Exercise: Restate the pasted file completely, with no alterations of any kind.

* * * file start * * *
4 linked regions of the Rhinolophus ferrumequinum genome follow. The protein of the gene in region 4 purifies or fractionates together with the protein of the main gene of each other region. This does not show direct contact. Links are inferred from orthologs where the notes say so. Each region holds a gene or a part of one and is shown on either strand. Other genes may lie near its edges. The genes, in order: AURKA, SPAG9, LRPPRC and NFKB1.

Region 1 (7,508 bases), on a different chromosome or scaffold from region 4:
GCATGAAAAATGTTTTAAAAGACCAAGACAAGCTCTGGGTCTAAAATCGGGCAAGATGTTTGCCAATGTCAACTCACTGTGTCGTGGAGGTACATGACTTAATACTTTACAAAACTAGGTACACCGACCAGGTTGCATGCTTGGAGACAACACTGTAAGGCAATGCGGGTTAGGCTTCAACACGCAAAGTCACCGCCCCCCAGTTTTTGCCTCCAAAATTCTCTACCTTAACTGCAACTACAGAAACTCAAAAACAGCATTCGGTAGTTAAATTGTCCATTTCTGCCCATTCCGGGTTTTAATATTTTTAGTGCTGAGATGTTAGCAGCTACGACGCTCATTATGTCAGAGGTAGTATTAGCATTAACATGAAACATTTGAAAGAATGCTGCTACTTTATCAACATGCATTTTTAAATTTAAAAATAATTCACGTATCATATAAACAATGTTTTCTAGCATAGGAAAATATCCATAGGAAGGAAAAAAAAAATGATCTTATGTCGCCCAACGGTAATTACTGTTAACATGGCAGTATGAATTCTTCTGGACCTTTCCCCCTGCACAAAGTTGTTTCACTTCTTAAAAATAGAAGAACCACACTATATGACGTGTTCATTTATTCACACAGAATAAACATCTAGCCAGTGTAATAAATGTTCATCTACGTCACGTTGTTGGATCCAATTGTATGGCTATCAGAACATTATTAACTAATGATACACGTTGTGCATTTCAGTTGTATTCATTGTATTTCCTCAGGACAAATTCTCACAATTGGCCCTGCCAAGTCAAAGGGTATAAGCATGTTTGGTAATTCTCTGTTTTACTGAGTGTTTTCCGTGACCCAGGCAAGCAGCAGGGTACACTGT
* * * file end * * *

4 linked regions of the Rhinolophus ferrumequinum genome follow. The protein of the gene in region 4 purifies or fractionates together with the protein of the main gene of each other region. This does not show direct contact. Links are inferred from orthologs where the notes say so. Each region holds a gene or a part of one and is shown on either strand. Other genes may lie near its edges. The genes, in order: AURKA, SPAG9, LRPPRC and NFKB1.

Region 1 (7,508 bases), on a different chromosome or scaffold from region 4:
GCATGAAAAATGTTTTAAAAGACCAAGACAAGCTCTGGGTCTAAAATCGGGCAAGATGTTTGCCAATGTCAACTCACTGTGTCGTGGAGGTACATGACTTAATACTTTACAAAACTAGGTACACCGACCAGGTTGCATGCTTGGAGACAACACTGTAAGGCAATGCGGGTTAGGCTTCAACACGCAAAGTCACCGCCCCCCAGTTTTTGCCTCCAAAATTCTCTACCTTAACTGCAACTACAGAAACTCAAAAACAGCATTCGGTAGTTAAATTGTCCATTTCTGCCCATTCCGGGTTTTAATATTTTTAGTGCTGAGATGTTAGCAGCTACGACGCTCATTATGTCAGAGGTAGTATTAGCATTAACATGAAACATTTGAAAGAATGCTGCTACTTTATCAACATGCATTTTTAAATTTAAAAATAATTCACGTATCATATAAACAATGTTTTCTAGCATAGGAAAATATCCATAGGAAGGAAAAAAAAAATGATCTTATGTCGCCCAACGGTAATTACTGTTAACATGGCAGTATGAATTCTTCTGGACCTTTCCCCCTGCACAAAGTTGTTTCACTTCTTAAAAATAGAAGAACCACACTATATGACGTGTTCATTTATTCACACAGAATAAACATCTAGCCAGTGTAATAAATGTTCATCTACGTCACGTTGTTGGATCCAATTGTATGGCTATCAGAACATTATTAACTAATGATACACGTTGTGCATTTCAGTTGTATTCATTGTATTTCCTCAGGACAAATTCTCACAATTGGCCCTGCCAAGTCAAAGGGTATAAGCATGTTTGGTAATTCTCTGTTTTACTGAGTGTTTTCCGTGACCCAGGCAAGCAGCAGGGTACACTGT